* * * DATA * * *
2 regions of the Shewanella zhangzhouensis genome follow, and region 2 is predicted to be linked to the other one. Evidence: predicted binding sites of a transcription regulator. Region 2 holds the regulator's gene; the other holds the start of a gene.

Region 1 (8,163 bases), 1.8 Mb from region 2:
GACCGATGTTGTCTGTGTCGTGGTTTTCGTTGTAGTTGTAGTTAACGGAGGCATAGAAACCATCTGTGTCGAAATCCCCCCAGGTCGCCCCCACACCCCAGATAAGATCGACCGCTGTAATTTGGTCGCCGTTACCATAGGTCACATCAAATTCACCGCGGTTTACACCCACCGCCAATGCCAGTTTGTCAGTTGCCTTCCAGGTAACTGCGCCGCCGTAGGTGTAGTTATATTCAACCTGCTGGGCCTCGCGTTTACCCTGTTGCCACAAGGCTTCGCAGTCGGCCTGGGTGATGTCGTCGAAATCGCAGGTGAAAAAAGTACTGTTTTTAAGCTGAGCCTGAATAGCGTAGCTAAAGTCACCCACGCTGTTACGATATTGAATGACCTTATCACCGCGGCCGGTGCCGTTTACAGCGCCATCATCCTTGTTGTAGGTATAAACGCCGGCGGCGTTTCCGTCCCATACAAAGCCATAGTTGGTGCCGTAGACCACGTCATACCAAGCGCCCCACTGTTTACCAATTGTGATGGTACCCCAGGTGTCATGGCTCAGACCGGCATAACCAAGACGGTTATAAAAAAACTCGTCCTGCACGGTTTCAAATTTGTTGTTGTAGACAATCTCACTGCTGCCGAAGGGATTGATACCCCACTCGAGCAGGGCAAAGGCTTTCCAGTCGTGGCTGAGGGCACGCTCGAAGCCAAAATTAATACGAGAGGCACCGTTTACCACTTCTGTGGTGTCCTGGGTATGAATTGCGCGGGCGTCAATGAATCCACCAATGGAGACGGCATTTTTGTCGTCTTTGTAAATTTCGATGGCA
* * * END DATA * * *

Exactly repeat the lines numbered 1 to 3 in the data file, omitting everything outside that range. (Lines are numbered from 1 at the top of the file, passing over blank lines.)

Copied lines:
2 regions of the Shewanella zhangzhouensis genome follow, and region 2 is predicted to be linked to the other one. Evidence: predicted binding sites of a transcription regulator. Region 2 holds the regulator's gene; the other holds the start of a gene.

Region 1 (8,163 bases), 1.8 Mb from region 2:
GACCGATGTTGTCTGTGTCGTGGTTTTCGTTGTAGTTGTAGTTAACGGAGGCATAGAAACCATCTGTGTCGAAATCCCCCCAGGTCGCCCCCACACCCCAGATAAGATCGACCGCTGTAATTTGGTCGCCGTTACCATAGGTCACATCAAATTCACCGCGGTTTACACCCACCGCCAATGCCAGTTTGTCAGTTGCCTTCCAGGTAACTGCGCCGCCGTAGGTGTAGTTATATTCAACCTGCTGGGCCTCGCGTTTACCCTGTTGCCACAAGGCTTCGCAGTCGGCCTGGGTGATGTCGTCGAAATCGCAGGTGAAAAAAGTACTGTTTTTAAGCTGAGCCTGAATAGCGTAGCTAAAGTCACCCACGCTGTTACGATATTGAATGACCTTATCACCGCGGCCGGTGCCGTTTACAGCGCCATCATCCTTGTTGTAGGTATAAACGCCGGCGGCGTTTCCGTCCCATACAAAGCCATAGTTGGTGCCGTAGACCACGTCATACCAAGCGCCCCACTGTTTACCAATTGTGATGGTACCCCAGGTGTCATGGCTCAGACCGGCATAACCAAGACGGTTATAAAAAAACTCGTCCTGCACGGTTTCAAATTTGTTGTTGTAGACAATCTCACTGCTGCCGAAGGGATTGATACCCCACTCGAGCAGGGCAAAGGCTTTCCAGTCGTGGCTGAGGGCACGCTCGAAGCCAAAATTAATACGAGAGGCACCGTTTACCACTTCTGTGGTGTCCTGGGTATGAATTGCGCGGGCGTCAATGAATCCACCAATGGAGACGGCATTTTTGTCGTCTTTGTAAATTTCGATGGCA